|Photo from radiomuseum,org|
I couldn't resist posting another great message from Rick Campbell, KK7B. This one was sent by Rick to the r2pro mailing list. Rick mentions the Collins Permeability Tuned Oscillator. More info on this magnificent bit of old tech can be found here:
Great stuff here on different approaches to designing-building-experimenting with stable VFOs. Some of it is a mature art, and some really is a lost art--but that's good. There's nothing quite so gratifying as recovering a lost art while taking advantage of modern tools and techniques, and perhaps exchanging ideas on some new-fangled communications medium.
If you ever want to see folks having a blast recovering a lost art, head to a wooden boat festival and watch the kids learning from old codgers who can do magic with a little bit of centuries old technology. Just don't mistake it for reenactment--some of the new boats these kids are designing, rowing and sailing may include some venerable tools and techniques and give an aesthetic nod to classics, but they are lighter, easier on the environment, easier to transport, and much much faster than historic craft.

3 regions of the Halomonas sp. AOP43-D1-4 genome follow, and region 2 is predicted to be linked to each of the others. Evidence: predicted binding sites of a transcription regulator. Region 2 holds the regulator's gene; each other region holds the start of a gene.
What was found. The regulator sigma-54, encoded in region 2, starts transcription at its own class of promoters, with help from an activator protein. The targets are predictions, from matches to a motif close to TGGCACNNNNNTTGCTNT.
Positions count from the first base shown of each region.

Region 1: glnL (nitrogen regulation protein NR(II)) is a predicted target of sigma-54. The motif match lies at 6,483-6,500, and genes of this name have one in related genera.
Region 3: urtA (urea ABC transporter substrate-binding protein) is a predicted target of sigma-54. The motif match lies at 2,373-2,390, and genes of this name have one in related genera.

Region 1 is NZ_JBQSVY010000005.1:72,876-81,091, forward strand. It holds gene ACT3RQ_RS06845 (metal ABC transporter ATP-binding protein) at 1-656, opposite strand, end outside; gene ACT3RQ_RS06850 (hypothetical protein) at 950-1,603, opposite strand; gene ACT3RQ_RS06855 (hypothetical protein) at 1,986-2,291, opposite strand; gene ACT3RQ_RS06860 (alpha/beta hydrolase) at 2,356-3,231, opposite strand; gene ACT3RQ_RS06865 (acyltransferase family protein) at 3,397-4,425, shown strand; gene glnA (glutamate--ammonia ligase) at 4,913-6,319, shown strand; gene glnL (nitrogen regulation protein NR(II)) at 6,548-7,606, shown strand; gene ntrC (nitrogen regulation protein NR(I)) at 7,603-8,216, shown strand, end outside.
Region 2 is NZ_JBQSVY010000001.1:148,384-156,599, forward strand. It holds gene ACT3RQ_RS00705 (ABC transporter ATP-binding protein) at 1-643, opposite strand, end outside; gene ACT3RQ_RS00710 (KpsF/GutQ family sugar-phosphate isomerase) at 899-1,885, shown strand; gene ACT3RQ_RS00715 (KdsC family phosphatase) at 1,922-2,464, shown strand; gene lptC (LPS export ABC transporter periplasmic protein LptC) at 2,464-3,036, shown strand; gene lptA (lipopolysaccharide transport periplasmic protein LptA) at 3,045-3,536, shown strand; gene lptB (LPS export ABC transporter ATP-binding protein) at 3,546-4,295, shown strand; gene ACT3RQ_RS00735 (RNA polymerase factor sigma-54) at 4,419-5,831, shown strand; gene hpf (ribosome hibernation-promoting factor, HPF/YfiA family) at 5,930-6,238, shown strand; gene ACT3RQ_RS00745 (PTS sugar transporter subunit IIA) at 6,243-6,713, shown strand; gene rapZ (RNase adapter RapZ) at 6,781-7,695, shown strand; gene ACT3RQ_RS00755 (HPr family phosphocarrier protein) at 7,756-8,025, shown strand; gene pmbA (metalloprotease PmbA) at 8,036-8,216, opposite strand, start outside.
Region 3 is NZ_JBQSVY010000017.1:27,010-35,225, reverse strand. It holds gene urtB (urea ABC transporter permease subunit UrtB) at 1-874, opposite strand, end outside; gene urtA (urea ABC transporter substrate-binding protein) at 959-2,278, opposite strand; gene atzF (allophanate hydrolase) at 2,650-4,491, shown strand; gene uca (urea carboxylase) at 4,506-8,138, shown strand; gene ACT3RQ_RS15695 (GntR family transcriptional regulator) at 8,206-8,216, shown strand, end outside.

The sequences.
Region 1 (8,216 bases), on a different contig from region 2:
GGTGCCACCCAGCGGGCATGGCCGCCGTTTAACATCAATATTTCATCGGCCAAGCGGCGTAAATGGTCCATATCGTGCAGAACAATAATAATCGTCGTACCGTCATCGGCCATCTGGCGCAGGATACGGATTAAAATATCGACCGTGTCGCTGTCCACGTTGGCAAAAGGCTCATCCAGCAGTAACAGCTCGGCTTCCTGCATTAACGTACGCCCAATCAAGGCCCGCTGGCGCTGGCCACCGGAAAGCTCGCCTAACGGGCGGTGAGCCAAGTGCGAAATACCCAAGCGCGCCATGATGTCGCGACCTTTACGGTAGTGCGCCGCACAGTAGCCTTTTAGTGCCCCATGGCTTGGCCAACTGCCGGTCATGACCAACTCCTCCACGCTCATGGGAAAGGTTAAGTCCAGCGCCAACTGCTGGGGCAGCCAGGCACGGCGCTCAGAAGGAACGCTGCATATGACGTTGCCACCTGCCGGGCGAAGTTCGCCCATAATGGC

We can do the same with our radios. Spend as much time designing and building your VFO as I spent designing the small sailing rig for my little boat--or convert an old Collins PTO to solid state. For highest performance use a mix of old and new--I use hand stitched 1968 sails from the Schatteaur Loft in Seattle on my bigger old boat. Old radios are a treasure trove of parts and technology, and since 1959 well-designed HF gear has been stable enough for SSB.
I measured one of my converted old Collins 2.5 to 3.5 MHz PTOs at 18 Hz per hour drift. It was originally built in the mid 1950s. Some problems were solved long ago, and the techniques and solutions hold up well over time.
As with the kids studying old wooden boat techniques and then taking their new creations out on the Salish sea, it is well worth our time and effort to spend some time studying how our forbears constructed a good VFO a half century ago. It's not just the schematic: the construction, materials, temperature coefficients...all are important, and the quickest way to come up to speed is to study old stuff that works well.
Good stuff, and have fun with the experiments.